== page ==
Weeks was a nurse with Eastern Health for more than a decade. She acknowledges she looked at the patients' files, but says her reasons were legitimate.
Weeks believes the health authority is blowing the situation out of proportion. She says her access to the files consisted of just a couple of seconds.
"I have been openly honest about all of this and I can't say any more about it," Weeks said. CBC News agreed not to show her face as a condition of the interview.
Weeks says she believes it's her duty to help patients, and part of that is looking at their medical information.
"I'm there to help the people, and I don't know how I'm going to be able to help them if I'm not able to access their records," she said.
However, Eastern Health's letter points out that she had accessed records of people to whom she was connected, including her ex-husband and her boyfriend's ex-wife.
She also looked at other files of people she knew, including a friend with a drug problem, and someone who was renting an apartment from her.
"There was a situation there where there was people banging on the doors day and night," Weeks said of the latter patient.
"I had no way to know what was going on, he had told me he had been sick. He had been in for broken ribs, he had been in for certain medical conditions ... and I didn't know if he needed help or what. It was not malice. It was for his good intention."
Eastern Health said the medical records of 122 people were accessed in the incident that saw Weeks get fired. The authority is preparing apologies for each patient.
Weeks claims her dismissal is personal, and says she's not the only one who accesses files the way she did.
"It's a common practice amongst physicians, amongst mental health nurses, amongst site clinical managers, to look up their own information, their family information, and whoever else they want to," she said.
Weeks says she was motivated by her duty to take care of the public.
Although she signed an oath of confidentiality, she feels if she needs to access someone's private information so she can help them, then it's justified.
She says she has contacted a lawyer, and plans to fight for her job.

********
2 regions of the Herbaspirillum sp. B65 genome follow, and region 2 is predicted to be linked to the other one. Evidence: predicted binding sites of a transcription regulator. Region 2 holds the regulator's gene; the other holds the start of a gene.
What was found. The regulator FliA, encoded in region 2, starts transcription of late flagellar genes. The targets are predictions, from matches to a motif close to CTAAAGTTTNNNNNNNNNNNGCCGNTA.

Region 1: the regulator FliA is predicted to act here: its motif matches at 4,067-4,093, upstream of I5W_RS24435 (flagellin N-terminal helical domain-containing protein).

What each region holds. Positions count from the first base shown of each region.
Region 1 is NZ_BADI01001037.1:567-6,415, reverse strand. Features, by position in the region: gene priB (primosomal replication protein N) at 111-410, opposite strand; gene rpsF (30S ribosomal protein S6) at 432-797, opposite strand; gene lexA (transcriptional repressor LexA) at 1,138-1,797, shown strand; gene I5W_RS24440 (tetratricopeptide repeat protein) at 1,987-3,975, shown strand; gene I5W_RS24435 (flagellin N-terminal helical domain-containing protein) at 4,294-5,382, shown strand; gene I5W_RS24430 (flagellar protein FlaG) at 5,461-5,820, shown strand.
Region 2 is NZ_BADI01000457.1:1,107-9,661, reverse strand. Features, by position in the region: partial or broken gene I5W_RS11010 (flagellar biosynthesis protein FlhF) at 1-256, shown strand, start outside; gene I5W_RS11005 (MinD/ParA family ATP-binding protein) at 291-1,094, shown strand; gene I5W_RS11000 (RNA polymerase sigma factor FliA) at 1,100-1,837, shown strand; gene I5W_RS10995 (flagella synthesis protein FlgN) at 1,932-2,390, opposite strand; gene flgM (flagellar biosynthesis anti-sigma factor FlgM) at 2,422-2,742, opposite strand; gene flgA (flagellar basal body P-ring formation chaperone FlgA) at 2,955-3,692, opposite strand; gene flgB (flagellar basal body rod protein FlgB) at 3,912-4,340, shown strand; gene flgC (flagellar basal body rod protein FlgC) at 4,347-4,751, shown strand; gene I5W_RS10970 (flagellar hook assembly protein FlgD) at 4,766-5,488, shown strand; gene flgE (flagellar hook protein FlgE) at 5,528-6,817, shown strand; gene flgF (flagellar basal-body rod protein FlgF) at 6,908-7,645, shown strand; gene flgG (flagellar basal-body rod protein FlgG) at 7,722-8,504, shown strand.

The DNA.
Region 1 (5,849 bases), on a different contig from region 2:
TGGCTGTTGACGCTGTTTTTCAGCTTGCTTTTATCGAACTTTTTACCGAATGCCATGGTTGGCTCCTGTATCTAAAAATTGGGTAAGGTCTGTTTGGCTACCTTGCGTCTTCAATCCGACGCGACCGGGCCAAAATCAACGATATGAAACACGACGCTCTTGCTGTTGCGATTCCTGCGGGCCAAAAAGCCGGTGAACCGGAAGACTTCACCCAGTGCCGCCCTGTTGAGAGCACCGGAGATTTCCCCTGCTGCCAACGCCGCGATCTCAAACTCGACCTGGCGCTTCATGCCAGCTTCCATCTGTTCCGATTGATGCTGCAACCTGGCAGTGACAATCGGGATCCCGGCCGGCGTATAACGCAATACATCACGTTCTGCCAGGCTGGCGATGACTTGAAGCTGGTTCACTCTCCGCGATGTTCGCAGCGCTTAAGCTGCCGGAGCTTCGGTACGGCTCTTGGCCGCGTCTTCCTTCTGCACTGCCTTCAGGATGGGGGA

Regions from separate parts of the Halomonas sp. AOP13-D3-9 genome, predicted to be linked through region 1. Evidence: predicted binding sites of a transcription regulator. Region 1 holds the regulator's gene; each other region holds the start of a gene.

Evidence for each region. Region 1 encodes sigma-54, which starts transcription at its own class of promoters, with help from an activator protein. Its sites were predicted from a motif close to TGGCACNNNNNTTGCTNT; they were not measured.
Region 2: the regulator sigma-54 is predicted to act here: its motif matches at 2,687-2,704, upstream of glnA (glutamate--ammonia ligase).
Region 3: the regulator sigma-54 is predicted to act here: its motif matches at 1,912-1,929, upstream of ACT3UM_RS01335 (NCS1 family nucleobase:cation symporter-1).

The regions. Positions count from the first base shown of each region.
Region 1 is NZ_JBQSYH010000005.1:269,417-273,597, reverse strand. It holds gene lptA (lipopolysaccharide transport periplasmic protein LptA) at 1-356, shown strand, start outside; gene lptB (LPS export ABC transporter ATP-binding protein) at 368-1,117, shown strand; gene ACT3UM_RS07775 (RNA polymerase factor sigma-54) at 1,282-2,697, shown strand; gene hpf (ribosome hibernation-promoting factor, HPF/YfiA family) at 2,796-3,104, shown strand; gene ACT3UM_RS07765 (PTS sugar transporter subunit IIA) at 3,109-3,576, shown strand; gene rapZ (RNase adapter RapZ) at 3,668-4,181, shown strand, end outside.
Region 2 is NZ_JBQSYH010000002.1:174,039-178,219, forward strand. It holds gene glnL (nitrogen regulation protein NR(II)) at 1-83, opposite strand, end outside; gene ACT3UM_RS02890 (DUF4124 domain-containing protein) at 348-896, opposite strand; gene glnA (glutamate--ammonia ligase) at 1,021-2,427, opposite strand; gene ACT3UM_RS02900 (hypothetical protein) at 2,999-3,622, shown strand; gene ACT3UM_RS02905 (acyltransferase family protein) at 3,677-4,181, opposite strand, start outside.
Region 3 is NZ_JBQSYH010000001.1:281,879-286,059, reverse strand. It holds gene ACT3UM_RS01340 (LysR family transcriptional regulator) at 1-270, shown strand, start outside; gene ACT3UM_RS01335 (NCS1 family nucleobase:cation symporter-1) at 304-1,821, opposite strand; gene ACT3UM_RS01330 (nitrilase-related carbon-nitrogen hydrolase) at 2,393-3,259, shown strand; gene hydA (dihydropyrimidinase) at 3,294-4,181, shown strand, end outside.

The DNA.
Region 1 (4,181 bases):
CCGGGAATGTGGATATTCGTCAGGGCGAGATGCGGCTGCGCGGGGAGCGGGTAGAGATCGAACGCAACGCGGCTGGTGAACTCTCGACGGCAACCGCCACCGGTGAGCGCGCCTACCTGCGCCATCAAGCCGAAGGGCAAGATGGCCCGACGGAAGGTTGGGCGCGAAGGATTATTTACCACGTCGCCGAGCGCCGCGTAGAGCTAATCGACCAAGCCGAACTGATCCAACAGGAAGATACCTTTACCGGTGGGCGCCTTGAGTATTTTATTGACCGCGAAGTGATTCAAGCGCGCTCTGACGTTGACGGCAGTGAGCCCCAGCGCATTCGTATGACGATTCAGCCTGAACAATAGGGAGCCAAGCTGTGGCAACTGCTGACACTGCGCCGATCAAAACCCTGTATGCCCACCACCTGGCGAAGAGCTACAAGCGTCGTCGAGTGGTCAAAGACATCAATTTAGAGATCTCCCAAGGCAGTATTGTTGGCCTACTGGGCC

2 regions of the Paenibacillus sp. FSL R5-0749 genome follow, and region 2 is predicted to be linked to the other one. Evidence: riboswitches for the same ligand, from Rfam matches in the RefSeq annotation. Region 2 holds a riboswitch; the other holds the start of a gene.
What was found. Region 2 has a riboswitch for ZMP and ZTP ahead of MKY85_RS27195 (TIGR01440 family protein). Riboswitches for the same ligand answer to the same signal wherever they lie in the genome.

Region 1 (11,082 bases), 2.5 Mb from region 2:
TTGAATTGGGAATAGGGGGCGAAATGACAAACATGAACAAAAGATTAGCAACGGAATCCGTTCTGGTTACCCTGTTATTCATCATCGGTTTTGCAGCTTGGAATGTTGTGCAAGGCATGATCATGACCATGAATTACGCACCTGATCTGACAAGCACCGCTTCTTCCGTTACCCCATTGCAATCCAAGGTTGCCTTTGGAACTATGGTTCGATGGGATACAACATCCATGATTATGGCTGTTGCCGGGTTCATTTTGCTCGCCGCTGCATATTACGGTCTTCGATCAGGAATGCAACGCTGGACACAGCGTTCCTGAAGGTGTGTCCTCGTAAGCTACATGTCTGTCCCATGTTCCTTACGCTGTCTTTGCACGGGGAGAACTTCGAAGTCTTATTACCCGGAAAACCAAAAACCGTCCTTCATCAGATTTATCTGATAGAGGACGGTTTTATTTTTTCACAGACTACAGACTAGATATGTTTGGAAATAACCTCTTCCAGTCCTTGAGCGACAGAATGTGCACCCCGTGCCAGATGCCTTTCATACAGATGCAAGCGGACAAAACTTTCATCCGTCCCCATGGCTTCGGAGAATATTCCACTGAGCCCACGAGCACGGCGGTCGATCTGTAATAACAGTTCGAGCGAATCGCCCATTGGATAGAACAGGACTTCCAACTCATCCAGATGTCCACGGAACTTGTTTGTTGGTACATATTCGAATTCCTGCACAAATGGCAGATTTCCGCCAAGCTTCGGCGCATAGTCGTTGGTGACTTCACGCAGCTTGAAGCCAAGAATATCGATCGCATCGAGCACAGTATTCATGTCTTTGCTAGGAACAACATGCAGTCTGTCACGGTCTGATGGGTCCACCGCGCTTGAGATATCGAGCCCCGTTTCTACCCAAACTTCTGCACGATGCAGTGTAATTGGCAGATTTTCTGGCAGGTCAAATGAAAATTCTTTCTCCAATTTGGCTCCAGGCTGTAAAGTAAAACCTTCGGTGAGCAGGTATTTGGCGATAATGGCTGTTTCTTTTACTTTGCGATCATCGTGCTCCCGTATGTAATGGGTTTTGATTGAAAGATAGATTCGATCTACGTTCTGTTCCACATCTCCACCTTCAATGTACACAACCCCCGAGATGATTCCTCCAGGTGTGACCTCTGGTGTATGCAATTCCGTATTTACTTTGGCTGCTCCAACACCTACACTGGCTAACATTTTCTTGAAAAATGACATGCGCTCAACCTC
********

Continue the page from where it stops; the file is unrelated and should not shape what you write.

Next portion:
Eastern Health CEO defends sacking Weeks
Meanwhile, Vickie Kaminski, the CEO of Eastern Health, said her organization did its part to rule out any doubt over Weeks' inappropriate conduct.
Kaminski said initially there were 144 suspicious cases in which Weeks accessed patient files.
"We took out 20 because there was a reasonable thought that she could have needed it in the line of her work but the rest were totally unconnected to anything she was doing or any time she was on a shift or any issue for her at all."
Kaminski said that they didn't consider lesser disciplinary actions because of the number of files Weeks accessed.
Other breaches netted suspensions
Kaminski added that in other breaches of confidence cases at Eastern Health employees had looked up charts of family members upon their requests, and the family members had come forward to say they didn't mean to get employees in trouble. Those employees received suspensions.
In another case, Kaminski said an employee was suspended after posting a photograph on Facebook of what was considered to be an amusing phrase on a patient's chart.
Kaminski said even though the photo did not show any identifying information, the phrase may have been recognizable to people working around that patient.
Kaminski acknowledged that up until three years ago, there were assumptions amongst some Eastern Health employees that they could look up any patient's chart, but Eastern Health has since introduced strict privacy guidelines which prohibit those actions.
"We have said to every employee, and we have spent the last two and a half years educating our employees about confidentially and reinforcing it, that where there is an egregious breach of confidentiality, you will be fired," said Kaminski.